17. fnord says:

    Lovely! Maybe now someone will write a libao or ESD output plugin and I’ll have sound, which I don’t right now, since unfortunately my sound card is ALSA device 1, not 0, and there doesn’t seem to be any way of specifying which device to use.

  18. Lars says:

    fnord you can use tinic’s wrapper to change your sound card. If you only want to add sound just comment all the defines at the begining (specially comment out the OSS define) and uncoment the alsa one, then do a search in the file for the pcm_open command that uses hw:0,0 for the device and change it to hw:1,0 and follow the compile and install rules. it should work

  19. fnord says:

    Thanks for the tip! I’ll definitely try that out. 🙂

  20. Lars says:

    Well, to let you all know, by changing the way the alsa hardware is opened to async, and copying to /usr/lib I stopped receiving the audio problems I (and some others) describe on the labs forum. But I cannot certify if it was coincidence, if it was the prescence of the wrapper, or if it was my change indeed that solved this, so don’t expect utopia.Lars.

  21. Greg T. says:

    I want to thank you for your willingness to discuss, and respond to comments about, the development of Flash 9 for Linux. You’ve been open, even though the source code remains closed.I’ve installed the beta on my Ubuntu box, and it generally works well. (I initially had problems getting sound to work, but I deleted an apparently outdated asound.conf file and was in business.) The problem I’m currently up against is the snowflake-like fragility of the beta. If I place my system under any kind of load, running Flash content will stop. For instance, if I’m listening to streaming music on, I can’t open a large application (like OpenOffice) without the music coming to a sudden stop. Occasionally, it will sputter through and regain proper form, but more times than not it will fail.This problem has caused my to try all sorts of workarounds. For instance, I’ve overclocked my system (Athlon 64 3200+, 2GB memory) by 25%, hoping that a faster system would reduce the bottlenecks. I’ve also tried running Flash 9 for Windows using IE4Linux, hoping that I might have better luck with the Windows version on WINE. I’ve had no luck, although every other player I might use (mplayer, totem, XMMS, RealPlayer) is capable of playing streaming audio and video without hiccupping under load, even when the player is embedded in a web page.This is a problem with Flash 7 for Linux as well, so I’m writing to urge you to hold Flash 9 to a higher threshold of quality. It sounds obvious, but beta quality is fine only for a beta, not for a final release. I hope the upcoming final release can end some of the long-running problems with Flash on Linux. In the meantime, I’m looking forward to a refreshed version of the beta.Again, thanks. And we’re counting on you.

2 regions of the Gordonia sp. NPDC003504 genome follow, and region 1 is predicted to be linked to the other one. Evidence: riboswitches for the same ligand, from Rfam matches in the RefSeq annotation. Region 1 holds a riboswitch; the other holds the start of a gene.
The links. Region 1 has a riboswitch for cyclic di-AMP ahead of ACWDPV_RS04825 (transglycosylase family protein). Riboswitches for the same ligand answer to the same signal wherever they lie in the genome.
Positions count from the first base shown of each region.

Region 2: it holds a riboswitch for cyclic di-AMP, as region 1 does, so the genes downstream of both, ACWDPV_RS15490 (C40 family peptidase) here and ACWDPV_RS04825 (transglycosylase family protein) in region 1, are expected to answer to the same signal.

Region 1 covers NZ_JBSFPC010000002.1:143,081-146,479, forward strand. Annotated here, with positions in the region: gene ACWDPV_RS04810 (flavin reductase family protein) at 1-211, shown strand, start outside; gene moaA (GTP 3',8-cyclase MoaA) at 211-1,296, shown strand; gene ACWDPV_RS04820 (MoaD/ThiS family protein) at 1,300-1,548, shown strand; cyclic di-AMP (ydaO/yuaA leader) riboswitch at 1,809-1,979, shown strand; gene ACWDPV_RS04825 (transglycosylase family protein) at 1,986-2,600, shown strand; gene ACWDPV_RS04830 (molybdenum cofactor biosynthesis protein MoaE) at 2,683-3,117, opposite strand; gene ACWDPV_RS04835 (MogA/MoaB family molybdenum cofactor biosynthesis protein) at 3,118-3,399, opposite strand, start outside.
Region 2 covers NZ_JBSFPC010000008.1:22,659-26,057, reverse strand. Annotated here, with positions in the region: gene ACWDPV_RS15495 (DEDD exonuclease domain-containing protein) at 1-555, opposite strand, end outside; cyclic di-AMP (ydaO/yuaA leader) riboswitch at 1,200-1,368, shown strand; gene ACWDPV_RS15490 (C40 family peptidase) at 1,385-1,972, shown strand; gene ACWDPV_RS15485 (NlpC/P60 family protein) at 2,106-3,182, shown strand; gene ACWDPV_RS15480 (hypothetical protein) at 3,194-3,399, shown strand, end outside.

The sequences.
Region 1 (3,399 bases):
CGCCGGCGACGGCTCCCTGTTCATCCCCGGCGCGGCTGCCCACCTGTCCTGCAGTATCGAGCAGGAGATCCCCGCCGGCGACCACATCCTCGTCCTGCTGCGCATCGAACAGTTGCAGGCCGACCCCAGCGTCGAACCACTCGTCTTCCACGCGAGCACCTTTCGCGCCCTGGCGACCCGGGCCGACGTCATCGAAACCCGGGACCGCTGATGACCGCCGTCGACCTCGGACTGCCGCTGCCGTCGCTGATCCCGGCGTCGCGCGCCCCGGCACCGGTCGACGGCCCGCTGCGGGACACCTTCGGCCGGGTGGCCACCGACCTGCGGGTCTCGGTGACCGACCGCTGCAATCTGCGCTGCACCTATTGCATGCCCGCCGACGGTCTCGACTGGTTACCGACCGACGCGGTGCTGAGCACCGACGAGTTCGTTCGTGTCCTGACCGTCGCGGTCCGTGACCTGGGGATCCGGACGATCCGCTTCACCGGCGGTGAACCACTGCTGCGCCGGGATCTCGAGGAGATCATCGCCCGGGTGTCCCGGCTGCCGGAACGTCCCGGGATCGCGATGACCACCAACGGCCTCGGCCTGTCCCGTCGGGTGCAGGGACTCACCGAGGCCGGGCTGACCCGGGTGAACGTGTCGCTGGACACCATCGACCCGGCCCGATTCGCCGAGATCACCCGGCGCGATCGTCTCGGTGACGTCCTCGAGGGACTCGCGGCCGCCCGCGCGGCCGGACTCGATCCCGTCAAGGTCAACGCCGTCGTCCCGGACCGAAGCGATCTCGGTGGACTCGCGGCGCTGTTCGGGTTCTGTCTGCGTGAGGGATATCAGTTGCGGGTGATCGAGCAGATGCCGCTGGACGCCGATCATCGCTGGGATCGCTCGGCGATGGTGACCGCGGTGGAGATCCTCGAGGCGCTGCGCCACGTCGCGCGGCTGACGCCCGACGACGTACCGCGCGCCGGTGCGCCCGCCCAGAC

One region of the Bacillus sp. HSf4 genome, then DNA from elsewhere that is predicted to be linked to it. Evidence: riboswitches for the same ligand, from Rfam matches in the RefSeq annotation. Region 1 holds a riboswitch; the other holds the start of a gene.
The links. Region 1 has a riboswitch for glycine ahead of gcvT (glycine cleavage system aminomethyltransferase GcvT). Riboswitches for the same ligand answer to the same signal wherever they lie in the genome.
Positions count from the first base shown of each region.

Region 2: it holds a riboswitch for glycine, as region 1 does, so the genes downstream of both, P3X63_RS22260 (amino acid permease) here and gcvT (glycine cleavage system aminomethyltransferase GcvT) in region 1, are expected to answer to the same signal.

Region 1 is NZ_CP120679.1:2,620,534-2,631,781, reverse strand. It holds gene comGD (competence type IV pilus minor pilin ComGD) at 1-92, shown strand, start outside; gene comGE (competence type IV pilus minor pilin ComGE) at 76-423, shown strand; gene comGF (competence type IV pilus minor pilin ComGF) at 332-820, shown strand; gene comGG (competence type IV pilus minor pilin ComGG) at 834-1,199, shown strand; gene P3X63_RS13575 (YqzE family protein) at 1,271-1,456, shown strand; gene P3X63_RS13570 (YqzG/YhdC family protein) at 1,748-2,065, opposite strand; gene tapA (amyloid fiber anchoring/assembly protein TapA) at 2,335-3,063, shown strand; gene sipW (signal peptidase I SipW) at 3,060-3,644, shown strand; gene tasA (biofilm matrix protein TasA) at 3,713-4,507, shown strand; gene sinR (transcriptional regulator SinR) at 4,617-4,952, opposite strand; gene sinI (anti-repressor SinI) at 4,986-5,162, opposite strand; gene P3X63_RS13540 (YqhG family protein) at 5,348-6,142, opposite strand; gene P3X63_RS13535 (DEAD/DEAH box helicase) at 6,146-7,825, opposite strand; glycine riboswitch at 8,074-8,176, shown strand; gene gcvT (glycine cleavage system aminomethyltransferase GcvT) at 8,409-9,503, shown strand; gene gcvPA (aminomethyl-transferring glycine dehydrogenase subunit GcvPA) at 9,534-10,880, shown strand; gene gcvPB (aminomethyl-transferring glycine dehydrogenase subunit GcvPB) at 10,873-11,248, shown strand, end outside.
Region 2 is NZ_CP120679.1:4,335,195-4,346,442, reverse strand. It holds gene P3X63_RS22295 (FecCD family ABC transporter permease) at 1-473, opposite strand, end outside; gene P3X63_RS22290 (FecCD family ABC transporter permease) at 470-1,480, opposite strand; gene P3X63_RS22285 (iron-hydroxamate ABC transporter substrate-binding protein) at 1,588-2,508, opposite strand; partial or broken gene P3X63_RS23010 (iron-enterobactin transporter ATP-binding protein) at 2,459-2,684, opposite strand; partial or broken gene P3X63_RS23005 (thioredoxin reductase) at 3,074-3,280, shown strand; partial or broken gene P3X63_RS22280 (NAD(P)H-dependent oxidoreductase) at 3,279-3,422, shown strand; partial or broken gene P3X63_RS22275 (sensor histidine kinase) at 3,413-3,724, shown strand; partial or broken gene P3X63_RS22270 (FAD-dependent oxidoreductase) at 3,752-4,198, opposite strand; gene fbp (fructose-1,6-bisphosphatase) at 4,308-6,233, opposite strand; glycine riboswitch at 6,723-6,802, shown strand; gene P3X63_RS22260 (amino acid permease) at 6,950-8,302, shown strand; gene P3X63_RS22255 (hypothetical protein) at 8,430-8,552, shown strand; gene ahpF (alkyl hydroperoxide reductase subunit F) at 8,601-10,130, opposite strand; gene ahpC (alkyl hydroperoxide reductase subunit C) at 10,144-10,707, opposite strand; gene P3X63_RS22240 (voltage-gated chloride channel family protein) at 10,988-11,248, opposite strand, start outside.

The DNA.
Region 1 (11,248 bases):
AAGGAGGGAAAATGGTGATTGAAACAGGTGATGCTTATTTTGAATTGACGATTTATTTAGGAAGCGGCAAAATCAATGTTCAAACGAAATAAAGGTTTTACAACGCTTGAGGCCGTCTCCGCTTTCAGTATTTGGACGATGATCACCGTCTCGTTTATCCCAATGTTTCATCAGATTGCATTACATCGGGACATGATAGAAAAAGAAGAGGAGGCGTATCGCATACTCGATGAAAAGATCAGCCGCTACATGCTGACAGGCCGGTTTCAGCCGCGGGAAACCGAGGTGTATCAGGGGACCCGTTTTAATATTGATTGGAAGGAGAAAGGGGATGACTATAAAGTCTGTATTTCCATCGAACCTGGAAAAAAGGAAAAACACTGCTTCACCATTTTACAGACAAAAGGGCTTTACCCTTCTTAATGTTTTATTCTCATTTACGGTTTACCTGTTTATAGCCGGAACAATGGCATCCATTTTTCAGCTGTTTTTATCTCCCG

22. H. says:

    Thought you’d like to know that at least my audio lockups were solved by using this. It still crashes occasionally, but now I can watch YouTube videos without deterministic lockups, using OSS sound (which is actually emulated by the OSS emulation of the ALSA drivers). So, looks like it would be a good idea to move ALSA code into libflashsupport as well, so that we could compile that ourselves (or rely on libflashsupport as shipped by distros) and not have to rely on OSS emulation.

  23. DannyStaple says:

    For those not able to get sound because hw:0 is not their actualy main card, have they thought about using an asoundrc file to reassign it, setting up a faked hw:0 with the pcm components of the sound system they want set up as slaves?This may also work.Anyway – well done..

  24. JordanM says:

    I also am fed up with the fact that there is no flash ported to 64 bit Linux distros. There are people in the world that use 64 bit systems to their advantage and would benefit from a 64-bit flash port. I know this may be easier said than done, but it’s obviously in demand, and if Adobe put forth the effort that people like us have in backing their products for years, they would have this done already.

  25. zdz says:

    Thanks for this libs. It allowed developers of PulseAudio to write support for PA.